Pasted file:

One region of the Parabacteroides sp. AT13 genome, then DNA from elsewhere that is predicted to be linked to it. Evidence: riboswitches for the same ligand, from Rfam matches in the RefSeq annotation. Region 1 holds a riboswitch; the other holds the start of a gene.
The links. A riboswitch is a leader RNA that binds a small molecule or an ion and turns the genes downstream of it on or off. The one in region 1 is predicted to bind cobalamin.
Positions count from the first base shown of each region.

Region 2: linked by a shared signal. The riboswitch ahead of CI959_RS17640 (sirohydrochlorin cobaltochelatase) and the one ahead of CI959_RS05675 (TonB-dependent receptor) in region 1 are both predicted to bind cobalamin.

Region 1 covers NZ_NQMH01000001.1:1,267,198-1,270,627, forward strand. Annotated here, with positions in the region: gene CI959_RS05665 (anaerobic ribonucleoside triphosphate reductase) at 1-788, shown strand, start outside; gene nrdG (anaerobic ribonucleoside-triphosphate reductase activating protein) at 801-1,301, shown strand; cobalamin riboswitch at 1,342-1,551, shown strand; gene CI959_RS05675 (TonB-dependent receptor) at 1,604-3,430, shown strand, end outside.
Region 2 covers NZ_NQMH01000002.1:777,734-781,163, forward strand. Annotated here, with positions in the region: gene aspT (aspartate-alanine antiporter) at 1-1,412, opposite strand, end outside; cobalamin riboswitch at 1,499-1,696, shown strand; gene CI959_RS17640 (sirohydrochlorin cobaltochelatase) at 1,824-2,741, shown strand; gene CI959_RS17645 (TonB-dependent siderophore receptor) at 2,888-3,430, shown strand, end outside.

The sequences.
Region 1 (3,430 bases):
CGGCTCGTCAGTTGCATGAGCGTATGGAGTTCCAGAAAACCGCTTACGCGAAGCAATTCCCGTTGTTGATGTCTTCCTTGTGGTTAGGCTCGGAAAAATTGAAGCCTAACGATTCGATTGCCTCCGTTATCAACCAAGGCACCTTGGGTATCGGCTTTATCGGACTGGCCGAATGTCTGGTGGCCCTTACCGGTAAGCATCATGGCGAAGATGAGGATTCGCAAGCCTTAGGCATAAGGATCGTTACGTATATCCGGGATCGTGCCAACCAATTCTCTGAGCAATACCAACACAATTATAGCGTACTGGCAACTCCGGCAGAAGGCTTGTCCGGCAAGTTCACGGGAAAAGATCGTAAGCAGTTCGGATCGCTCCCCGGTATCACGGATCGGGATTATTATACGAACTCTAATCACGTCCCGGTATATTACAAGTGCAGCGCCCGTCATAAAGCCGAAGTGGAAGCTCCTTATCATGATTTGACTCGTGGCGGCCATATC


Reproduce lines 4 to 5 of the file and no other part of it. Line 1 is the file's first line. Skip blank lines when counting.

Region 2: linked by a shared signal. The riboswitch ahead of CI959_RS17640 (sirohydrochlorin cobaltochelatase) and the one ahead of CI959_RS05675 (TonB-dependent receptor) in region 1 are both predicted to bind cobalamin.

Region 1 covers NZ_NQMH01000001.1:1,267,198-1,270,627, forward strand. Annotated here, with positions in the region: gene CI959_RS05665 (anaerobic ribonucleoside triphosphate reductase) at 1-788, shown strand, start outside; gene nrdG (anaerobic ribonucleoside-triphosphate reductase activating protein) at 801-1,301, shown strand; cobalamin riboswitch at 1,342-1,551, shown strand; gene CI959_RS05675 (TonB-dependent receptor) at 1,604-3,430, shown strand, end outside.